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NCLA Asks 10th Cir. to Reverse Panela??s Failure to Follow Chevron Precedent in Bump Stock Ban Case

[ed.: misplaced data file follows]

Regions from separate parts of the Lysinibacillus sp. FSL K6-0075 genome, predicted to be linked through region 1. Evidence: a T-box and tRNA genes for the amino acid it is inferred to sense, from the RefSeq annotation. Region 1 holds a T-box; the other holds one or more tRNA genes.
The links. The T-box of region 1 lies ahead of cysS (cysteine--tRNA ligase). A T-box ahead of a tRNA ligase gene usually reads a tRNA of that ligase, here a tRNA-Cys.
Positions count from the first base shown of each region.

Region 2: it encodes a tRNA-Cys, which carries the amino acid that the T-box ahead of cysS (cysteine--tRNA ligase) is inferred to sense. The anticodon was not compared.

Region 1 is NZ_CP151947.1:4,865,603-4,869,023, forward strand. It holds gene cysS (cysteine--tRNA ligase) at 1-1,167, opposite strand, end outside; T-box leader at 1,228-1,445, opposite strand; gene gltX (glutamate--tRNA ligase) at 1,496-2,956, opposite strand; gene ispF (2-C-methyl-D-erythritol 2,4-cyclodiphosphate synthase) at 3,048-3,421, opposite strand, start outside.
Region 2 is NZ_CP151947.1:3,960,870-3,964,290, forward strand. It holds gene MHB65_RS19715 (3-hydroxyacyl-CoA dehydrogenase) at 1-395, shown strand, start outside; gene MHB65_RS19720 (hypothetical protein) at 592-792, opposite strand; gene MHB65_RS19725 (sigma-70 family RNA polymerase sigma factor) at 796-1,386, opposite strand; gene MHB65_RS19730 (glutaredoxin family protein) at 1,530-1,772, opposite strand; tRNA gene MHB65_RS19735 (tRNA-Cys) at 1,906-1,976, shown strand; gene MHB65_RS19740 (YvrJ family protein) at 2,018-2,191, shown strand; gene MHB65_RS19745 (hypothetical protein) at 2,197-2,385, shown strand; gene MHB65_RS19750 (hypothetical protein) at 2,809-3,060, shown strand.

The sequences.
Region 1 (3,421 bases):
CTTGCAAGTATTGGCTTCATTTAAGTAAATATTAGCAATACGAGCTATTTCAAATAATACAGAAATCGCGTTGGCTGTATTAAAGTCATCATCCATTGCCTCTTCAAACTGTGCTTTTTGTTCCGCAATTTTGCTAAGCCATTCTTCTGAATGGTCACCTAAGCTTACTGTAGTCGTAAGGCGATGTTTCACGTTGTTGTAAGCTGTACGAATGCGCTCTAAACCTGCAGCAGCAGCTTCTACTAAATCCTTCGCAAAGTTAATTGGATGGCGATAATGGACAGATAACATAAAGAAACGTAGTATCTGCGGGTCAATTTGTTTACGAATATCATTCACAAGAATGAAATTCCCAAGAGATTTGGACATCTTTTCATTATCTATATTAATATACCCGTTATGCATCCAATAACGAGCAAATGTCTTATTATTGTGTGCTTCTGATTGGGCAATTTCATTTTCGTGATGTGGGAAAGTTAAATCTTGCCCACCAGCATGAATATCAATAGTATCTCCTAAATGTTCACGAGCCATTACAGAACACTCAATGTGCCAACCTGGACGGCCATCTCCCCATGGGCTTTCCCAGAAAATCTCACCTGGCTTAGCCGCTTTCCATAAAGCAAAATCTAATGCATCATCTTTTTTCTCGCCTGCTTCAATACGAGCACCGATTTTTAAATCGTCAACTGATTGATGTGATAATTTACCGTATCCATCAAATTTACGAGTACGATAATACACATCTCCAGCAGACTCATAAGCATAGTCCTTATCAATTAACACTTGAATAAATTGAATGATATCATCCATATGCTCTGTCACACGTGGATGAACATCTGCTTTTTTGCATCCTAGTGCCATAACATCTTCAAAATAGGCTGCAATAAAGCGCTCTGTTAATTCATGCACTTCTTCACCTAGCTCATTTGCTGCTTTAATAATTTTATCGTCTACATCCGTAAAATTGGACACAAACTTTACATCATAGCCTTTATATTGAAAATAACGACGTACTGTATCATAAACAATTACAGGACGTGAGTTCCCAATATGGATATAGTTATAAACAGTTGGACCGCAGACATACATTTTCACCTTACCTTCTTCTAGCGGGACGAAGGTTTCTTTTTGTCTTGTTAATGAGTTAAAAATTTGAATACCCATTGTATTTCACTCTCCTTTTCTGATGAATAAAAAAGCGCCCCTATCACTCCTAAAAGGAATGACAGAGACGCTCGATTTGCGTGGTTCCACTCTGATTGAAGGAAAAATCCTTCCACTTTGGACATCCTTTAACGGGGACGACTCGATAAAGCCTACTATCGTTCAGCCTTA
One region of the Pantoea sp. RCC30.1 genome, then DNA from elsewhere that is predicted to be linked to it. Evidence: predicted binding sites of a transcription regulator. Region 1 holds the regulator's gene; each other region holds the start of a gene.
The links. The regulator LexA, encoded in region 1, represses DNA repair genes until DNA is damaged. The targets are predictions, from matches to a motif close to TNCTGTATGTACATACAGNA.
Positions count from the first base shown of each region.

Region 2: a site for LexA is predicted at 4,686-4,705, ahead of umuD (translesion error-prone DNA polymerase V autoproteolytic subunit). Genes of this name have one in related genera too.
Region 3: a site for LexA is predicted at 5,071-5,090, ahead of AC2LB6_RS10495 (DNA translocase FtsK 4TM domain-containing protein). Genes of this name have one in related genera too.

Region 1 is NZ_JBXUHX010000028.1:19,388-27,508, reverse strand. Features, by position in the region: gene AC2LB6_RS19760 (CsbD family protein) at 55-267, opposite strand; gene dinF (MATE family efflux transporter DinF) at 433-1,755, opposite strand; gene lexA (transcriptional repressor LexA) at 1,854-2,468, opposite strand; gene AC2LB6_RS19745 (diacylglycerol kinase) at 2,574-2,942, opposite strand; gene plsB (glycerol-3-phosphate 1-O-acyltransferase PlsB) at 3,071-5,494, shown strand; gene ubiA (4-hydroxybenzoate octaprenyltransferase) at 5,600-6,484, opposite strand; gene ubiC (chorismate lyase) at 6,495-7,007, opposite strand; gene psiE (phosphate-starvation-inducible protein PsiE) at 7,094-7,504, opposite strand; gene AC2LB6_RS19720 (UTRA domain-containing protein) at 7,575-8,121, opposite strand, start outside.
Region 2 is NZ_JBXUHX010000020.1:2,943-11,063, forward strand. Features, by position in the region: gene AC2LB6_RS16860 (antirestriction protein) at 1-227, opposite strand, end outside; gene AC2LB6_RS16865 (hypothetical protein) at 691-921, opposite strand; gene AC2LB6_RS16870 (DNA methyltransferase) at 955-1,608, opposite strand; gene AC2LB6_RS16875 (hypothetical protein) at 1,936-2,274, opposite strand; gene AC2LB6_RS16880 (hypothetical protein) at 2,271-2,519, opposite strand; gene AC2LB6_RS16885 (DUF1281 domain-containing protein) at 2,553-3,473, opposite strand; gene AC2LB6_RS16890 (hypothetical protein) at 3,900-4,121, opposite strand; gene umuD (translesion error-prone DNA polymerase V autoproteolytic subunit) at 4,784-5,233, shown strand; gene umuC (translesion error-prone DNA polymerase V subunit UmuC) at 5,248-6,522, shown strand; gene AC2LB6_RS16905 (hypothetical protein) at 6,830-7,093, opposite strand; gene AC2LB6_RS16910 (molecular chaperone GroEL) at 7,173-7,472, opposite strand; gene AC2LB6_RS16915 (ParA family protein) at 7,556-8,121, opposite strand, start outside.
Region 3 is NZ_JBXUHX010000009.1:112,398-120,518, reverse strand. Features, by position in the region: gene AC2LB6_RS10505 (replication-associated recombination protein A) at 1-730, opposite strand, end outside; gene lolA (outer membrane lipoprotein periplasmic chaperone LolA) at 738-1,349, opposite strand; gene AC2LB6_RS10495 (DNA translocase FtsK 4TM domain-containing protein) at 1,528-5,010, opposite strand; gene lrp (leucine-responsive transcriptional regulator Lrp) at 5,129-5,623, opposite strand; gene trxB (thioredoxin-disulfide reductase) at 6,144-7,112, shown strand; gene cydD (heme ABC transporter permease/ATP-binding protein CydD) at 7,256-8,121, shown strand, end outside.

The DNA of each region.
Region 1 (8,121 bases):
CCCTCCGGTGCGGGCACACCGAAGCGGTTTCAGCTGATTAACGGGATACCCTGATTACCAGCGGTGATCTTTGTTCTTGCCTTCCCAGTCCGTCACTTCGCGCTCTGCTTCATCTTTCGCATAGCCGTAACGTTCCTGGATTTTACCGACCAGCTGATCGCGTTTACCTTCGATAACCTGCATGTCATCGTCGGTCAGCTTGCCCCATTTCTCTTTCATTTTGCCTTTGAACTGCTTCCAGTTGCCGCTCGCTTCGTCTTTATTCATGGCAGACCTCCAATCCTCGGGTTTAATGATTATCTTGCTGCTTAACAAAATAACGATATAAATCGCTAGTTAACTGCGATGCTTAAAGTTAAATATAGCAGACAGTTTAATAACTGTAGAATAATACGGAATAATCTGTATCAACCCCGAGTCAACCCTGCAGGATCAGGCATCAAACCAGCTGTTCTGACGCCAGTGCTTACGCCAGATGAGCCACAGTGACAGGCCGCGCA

Washington, D.C., June 19, 2020 (GLOBE NEWSWIRE) -- The New Civil Liberties Alliance today filed a petition for rehearing en banc in the U.S. Court of Appeals for the Tenth Circuit in the case of W. Clark Aposhian v. William Barr, Attorney General of the United States, et al. NCLA is seeking review from the full Court, arguing that the panel majority erred in last montha??s 2-1 decision to denyA NCLA client Clark Aposhiana??s appeal. Aposhian, who last spring was the a??last man in Americaa?? to own a bump stock legally, is challenging the ban on bump stocks issued by the Bureau of Alcohol, Tobacco, Firearms and Explosives (ATF) as an unlawful effort to amend a statute via regulation.Mr. Aposhiana??s en banc Tenth Circuit appeal argues that the panel majority committed two main legal errors. First, the panel applied Chevron deference even though ATF specifically waived that argument. Chevron is a judicial doctrine that usually allows courts to defer to agency interpretations of ambiguous statutes. ATF presumably refused to invoke Chevron deference, because it agrees with Mr. Aposhian that Chevron does not apply to the interpretation of criminal laws. Second, the panel majority disregarded the rule of lenity. When a criminal statute is ambiguous, the rule of lenity dictates that the law be interpreted to the benefit of the criminal defendant. Although Mr. Aposhian is not charged with a crime, the statute he is challenging is a criminal law, so the rule of lenity applies. Instead, the panel majority applied Chevron deference to resolve the alleged ambiguity in the statute. U.S. Supreme Court precedent and prior Tenth Circuit precedent point in the opposite direction from what the panel majority held on both of these issues.As Judge Joel Carson wrote in his dissenting opinion in May, by a??turning a blind eye to the governmenta??s request and applying Chevron anywaya??the majority placed an uninvited thumb on the scale in favor of the government.a?? Mr. Aposhiana??s appeal asks the Tenth Circuit to rehear this case and reverse these two legal errors.The potential consequences of this appeal are dire. ATF has made bump stocks illegal to possess through aA Final RuleA issued without statutory or constitutional authority. In so doing, ATF turned 500,000 innocent purchasers into felons (but gave them 90 days to turn in or destroy their devices to avoid prosecution).The Final Rule reinterpreted the words a??automaticallya?? and a??single function of the triggera?? in the National Firearms Act to classify bump stocks as a??machine guns.a?? Even though ATF had previously approved bump stocks for sale, and determined that they were not machine guns, the new Rule treats owning a bump stock the same as owning an actual machine gun, which is a federal crime punishable by up to 10 years in prison. The panela??s decision upholding the rule would allow the same agency tasked with enforcing the law to create new criminal liability via regulation. If the Tenth Circuit denies en banc review, Mr. Aposhian will either have to appeal the denial of his preliminary injunction to the U.S. Supreme Court or return to federal district court for a trial on the merits.
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